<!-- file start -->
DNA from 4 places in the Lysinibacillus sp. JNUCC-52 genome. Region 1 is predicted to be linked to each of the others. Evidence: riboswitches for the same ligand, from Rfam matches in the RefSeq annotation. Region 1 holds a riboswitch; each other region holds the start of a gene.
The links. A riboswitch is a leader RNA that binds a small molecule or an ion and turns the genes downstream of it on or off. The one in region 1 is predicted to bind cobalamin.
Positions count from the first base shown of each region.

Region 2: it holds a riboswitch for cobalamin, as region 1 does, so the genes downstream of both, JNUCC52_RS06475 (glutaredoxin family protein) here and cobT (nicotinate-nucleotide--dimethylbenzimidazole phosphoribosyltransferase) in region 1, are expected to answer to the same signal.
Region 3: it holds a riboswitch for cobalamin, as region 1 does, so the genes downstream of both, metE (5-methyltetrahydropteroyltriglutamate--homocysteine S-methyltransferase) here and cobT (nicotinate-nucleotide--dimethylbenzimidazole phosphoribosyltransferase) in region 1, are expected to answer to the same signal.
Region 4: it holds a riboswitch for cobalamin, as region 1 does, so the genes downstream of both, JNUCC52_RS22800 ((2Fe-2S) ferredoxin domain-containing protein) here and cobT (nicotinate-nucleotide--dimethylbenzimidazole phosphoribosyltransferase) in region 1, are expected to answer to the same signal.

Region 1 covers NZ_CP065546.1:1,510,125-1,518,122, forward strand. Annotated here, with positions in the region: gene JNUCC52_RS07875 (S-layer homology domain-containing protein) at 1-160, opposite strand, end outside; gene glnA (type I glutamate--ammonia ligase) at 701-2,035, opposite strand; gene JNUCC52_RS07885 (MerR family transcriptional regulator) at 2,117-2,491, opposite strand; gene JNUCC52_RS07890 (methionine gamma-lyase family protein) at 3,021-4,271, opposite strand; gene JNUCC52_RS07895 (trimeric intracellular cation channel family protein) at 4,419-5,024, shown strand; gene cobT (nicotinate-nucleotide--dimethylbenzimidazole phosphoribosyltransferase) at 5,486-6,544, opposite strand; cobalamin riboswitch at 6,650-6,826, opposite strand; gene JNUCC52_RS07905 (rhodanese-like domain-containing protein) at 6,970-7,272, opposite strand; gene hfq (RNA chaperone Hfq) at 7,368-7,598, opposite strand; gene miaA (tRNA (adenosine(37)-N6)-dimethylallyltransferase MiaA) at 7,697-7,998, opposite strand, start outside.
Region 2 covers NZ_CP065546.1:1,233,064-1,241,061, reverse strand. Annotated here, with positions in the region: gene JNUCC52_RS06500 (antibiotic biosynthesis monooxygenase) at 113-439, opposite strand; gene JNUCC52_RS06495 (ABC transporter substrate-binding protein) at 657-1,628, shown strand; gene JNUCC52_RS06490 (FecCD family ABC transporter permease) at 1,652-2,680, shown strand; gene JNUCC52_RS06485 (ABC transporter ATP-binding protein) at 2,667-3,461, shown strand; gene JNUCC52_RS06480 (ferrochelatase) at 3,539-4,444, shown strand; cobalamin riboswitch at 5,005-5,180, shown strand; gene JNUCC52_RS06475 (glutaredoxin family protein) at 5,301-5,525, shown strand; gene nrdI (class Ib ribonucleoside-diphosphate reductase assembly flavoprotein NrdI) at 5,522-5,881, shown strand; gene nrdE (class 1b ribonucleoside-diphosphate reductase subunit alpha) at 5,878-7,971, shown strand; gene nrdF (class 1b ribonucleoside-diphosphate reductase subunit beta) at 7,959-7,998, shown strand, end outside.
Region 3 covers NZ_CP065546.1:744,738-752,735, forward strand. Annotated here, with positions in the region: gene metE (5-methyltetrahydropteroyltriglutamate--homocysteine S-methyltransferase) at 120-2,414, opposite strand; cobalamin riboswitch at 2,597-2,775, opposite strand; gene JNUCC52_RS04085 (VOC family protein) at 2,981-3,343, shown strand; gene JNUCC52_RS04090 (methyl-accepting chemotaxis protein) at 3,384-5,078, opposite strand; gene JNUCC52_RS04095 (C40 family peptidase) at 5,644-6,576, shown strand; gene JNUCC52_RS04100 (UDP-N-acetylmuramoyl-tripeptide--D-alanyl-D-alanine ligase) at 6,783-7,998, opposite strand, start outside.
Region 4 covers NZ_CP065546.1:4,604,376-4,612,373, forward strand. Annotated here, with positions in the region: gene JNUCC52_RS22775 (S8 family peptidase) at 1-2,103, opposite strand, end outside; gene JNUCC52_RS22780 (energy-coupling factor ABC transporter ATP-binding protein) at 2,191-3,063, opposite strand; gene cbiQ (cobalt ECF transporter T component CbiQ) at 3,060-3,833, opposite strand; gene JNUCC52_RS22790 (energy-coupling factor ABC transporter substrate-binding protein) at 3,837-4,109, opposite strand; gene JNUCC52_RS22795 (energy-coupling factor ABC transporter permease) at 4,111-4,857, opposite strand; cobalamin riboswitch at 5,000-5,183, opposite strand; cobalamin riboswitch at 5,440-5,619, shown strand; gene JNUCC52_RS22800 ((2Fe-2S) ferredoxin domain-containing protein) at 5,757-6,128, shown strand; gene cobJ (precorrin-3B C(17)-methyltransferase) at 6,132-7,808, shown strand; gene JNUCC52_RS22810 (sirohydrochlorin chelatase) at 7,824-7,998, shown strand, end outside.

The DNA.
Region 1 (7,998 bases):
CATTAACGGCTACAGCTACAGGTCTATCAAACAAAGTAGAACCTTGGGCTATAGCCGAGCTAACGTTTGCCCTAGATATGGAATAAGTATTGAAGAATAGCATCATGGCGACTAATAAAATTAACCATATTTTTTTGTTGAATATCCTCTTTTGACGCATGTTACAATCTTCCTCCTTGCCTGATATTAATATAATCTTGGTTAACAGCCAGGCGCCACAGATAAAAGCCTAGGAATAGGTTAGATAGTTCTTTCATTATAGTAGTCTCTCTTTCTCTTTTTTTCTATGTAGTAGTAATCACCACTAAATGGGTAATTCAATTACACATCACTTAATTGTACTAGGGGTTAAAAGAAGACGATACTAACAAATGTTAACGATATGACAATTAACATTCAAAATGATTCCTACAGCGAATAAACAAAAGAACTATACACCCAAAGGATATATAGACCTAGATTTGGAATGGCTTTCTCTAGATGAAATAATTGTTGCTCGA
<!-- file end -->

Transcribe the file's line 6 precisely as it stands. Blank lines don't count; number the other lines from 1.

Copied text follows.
Region 4: it holds a riboswitch for cobalamin, as region 1 does, so the genes downstream of both, JNUCC52_RS22800 ((2Fe-2S) ferredoxin domain-containing protein) here and cobT (nicotinate-nucleotide--dimethylbenzimidazole phosphoribosyltransferase) in region 1, are expected to answer to the same signal.